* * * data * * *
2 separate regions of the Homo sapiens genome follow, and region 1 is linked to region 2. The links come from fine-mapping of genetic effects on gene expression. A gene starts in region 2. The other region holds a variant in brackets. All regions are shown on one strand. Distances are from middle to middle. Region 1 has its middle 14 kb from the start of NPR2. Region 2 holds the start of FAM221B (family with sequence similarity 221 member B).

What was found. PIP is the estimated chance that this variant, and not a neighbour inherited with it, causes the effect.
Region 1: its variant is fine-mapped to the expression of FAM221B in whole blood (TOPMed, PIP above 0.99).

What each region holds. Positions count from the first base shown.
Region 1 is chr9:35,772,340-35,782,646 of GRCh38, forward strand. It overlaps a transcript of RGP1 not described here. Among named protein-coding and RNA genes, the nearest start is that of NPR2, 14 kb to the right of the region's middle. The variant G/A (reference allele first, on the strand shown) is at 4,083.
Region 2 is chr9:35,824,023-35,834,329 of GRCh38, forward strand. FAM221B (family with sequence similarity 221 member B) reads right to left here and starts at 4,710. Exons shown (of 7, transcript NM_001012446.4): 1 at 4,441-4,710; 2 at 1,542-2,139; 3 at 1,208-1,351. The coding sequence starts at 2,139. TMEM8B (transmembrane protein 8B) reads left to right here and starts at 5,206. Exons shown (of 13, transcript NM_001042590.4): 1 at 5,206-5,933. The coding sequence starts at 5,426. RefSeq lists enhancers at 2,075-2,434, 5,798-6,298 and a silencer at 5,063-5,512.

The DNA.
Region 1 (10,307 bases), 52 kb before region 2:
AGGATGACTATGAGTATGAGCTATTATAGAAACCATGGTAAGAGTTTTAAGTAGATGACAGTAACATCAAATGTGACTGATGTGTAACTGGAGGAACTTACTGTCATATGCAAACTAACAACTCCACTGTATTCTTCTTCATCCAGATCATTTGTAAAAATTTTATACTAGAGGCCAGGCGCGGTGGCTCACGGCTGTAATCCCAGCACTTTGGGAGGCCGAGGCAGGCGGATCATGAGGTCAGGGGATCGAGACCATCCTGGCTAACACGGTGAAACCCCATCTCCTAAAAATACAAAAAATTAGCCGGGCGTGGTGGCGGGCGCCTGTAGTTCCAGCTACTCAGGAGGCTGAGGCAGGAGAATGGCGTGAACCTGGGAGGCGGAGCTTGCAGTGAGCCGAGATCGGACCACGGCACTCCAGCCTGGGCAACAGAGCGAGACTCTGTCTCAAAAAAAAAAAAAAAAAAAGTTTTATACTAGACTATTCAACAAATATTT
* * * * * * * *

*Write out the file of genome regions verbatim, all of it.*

2 separate regions of the Homo sapiens genome follow, and region 1 is linked to region 2. The links come from fine-mapping of genetic effects on gene expression. A gene starts in region 2. The other region holds a variant in brackets. All regions are shown on one strand. Distances are from middle to middle. Region 1 has its middle 14 kb from the start of NPR2. Region 2 holds the start of FAM221B (family with sequence similarity 221 member B).

What was found. PIP is the estimated chance that this variant, and not a neighbour inherited with it, causes the effect.
Region 1: its variant is fine-mapped to the expression of FAM221B in whole blood (TOPMed, PIP above 0.99).

What each region holds. Positions count from the first base shown.
Region 1 is chr9:35,772,340-35,782,646 of GRCh38, forward strand. It overlaps a transcript of RGP1 not described here. Among named protein-coding and RNA genes, the nearest start is that of NPR2, 14 kb to the right of the region's middle. The variant G/A (reference allele first, on the strand shown) is at 4,083.
Region 2 is chr9:35,824,023-35,834,329 of GRCh38, forward strand. FAM221B (family with sequence similarity 221 member B) reads right to left here and starts at 4,710. Exons shown (of 7, transcript NM_001012446.4): 1 at 4,441-4,710; 2 at 1,542-2,139; 3 at 1,208-1,351. The coding sequence starts at 2,139. TMEM8B (transmembrane protein 8B) reads left to right here and starts at 5,206. Exons shown (of 13, transcript NM_001042590.4): 1 at 5,206-5,933. The coding sequence starts at 5,426. RefSeq lists enhancers at 2,075-2,434, 5,798-6,298 and a silencer at 5,063-5,512.

The DNA.
Region 1 (10,307 bases), 52 kb before region 2:
AGGATGACTATGAGTATGAGCTATTATAGAAACCATGGTAAGAGTTTTAAGTAGATGACAGTAACATCAAATGTGACTGATGTGTAACTGGAGGAACTTACTGTCATATGCAAACTAACAACTCCACTGTATTCTTCTTCATCCAGATCATTTGTAAAAATTTTATACTAGAGGCCAGGCGCGGTGGCTCACGGCTGTAATCCCAGCACTTTGGGAGGCCGAGGCAGGCGGATCATGAGGTCAGGGGATCGAGACCATCCTGGCTAACACGGTGAAACCCCATCTCCTAAAAATACAAAAAATTAGCCGGGCGTGGTGGCGGGCGCCTGTAGTTCCAGCTACTCAGGAGGCTGAGGCAGGAGAATGGCGTGAACCTGGGAGGCGGAGCTTGCAGTGAGCCGAGATCGGACCACGGCACTCCAGCCTGGGCAACAGAGCGAGACTCTGTCTCAAAAAAAAAAAAAAAAAAAGTTTTATACTAGACTATTCAACAAATATTT